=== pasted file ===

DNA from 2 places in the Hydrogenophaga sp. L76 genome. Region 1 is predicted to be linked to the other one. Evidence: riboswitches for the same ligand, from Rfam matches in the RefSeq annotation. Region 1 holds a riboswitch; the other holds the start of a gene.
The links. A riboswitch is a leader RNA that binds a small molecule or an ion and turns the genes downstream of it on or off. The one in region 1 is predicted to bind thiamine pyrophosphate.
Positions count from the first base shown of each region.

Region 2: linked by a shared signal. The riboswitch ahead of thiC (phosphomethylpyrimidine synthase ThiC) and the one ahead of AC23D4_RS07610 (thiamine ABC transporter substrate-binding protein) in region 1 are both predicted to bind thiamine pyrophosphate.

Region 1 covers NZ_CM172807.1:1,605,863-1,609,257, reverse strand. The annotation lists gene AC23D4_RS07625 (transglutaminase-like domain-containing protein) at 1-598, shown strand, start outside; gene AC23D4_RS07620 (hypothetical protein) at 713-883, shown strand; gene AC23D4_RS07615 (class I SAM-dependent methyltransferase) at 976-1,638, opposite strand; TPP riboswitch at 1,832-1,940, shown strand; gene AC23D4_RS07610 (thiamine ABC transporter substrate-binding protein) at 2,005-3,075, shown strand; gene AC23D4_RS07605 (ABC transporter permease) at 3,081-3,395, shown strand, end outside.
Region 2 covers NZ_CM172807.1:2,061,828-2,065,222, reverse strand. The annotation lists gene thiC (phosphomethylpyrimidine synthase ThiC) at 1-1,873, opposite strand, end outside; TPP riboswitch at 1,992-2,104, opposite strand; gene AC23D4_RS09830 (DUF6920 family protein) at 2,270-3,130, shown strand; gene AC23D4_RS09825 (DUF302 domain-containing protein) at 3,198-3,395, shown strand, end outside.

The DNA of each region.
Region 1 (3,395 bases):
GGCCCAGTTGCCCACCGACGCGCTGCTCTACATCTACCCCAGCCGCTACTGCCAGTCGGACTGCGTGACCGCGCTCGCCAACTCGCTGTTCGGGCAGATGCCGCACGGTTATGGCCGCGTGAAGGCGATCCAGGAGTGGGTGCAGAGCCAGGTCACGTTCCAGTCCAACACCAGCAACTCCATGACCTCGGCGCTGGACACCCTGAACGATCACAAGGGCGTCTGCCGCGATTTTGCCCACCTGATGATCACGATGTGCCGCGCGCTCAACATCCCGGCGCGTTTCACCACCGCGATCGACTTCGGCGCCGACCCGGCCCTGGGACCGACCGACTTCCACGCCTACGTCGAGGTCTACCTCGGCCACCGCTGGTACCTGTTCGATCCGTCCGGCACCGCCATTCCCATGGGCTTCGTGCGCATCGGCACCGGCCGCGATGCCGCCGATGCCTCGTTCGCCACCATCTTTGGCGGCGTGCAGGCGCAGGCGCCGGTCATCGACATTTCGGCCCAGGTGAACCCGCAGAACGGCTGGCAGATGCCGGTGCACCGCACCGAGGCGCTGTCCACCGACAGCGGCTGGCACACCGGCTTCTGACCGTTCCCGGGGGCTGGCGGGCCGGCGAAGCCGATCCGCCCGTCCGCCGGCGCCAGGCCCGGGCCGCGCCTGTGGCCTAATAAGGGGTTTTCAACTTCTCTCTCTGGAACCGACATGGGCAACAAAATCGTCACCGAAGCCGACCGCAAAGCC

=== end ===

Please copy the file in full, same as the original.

DNA from 2 places in the Hydrogenophaga sp. L76 genome. Region 1 is predicted to be linked to the other one. Evidence: riboswitches for the same ligand, from Rfam matches in the RefSeq annotation. Region 1 holds a riboswitch; the other holds the start of a gene.
The links. A riboswitch is a leader RNA that binds a small molecule or an ion and turns the genes downstream of it on or off. The one in region 1 is predicted to bind thiamine pyrophosphate.
Positions count from the first base shown of each region.

Region 2: linked by a shared signal. The riboswitch ahead of thiC (phosphomethylpyrimidine synthase ThiC) and the one ahead of AC23D4_RS07610 (thiamine ABC transporter substrate-binding protein) in region 1 are both predicted to bind thiamine pyrophosphate.

Region 1 covers NZ_CM172807.1:1,605,863-1,609,257, reverse strand. The annotation lists gene AC23D4_RS07625 (transglutaminase-like domain-containing protein) at 1-598, shown strand, start outside; gene AC23D4_RS07620 (hypothetical protein) at 713-883, shown strand; gene AC23D4_RS07615 (class I SAM-dependent methyltransferase) at 976-1,638, opposite strand; TPP riboswitch at 1,832-1,940, shown strand; gene AC23D4_RS07610 (thiamine ABC transporter substrate-binding protein) at 2,005-3,075, shown strand; gene AC23D4_RS07605 (ABC transporter permease) at 3,081-3,395, shown strand, end outside.
Region 2 covers NZ_CM172807.1:2,061,828-2,065,222, reverse strand. The annotation lists gene thiC (phosphomethylpyrimidine synthase ThiC) at 1-1,873, opposite strand, end outside; TPP riboswitch at 1,992-2,104, opposite strand; gene AC23D4_RS09830 (DUF6920 family protein) at 2,270-3,130, shown strand; gene AC23D4_RS09825 (DUF302 domain-containing protein) at 3,198-3,395, shown strand, end outside.

The DNA of each region.
Region 1 (3,395 bases):
GGCCCAGTTGCCCACCGACGCGCTGCTCTACATCTACCCCAGCCGCTACTGCCAGTCGGACTGCGTGACCGCGCTCGCCAACTCGCTGTTCGGGCAGATGCCGCACGGTTATGGCCGCGTGAAGGCGATCCAGGAGTGGGTGCAGAGCCAGGTCACGTTCCAGTCCAACACCAGCAACTCCATGACCTCGGCGCTGGACACCCTGAACGATCACAAGGGCGTCTGCCGCGATTTTGCCCACCTGATGATCACGATGTGCCGCGCGCTCAACATCCCGGCGCGTTTCACCACCGCGATCGACTTCGGCGCCGACCCGGCCCTGGGACCGACCGACTTCCACGCCTACGTCGAGGTCTACCTCGGCCACCGCTGGTACCTGTTCGATCCGTCCGGCACCGCCATTCCCATGGGCTTCGTGCGCATCGGCACCGGCCGCGATGCCGCCGATGCCTCGTTCGCCACCATCTTTGGCGGCGTGCAGGCGCAGGCGCCGGTCATCGACATTTCGGCCCAGGTGAACCCGCAGAACGGCTGGCAGATGCCGGTGCACCGCACCGAGGCGCTGTCCACCGACAGCGGCTGGCACACCGGCTTCTGACCGTTCCCGGGGGCTGGCGGGCCGGCGAAGCCGATCCGCCCGTCCGCCGGCGCCAGGCCCGGGCCGCGCCTGTGGCCTAATAAGGGGTTTTCAACTTCTCTCTCTGGAACCGACATGGGCAACAAAATCGTCACCGAAGCCGACCGCAAAGCC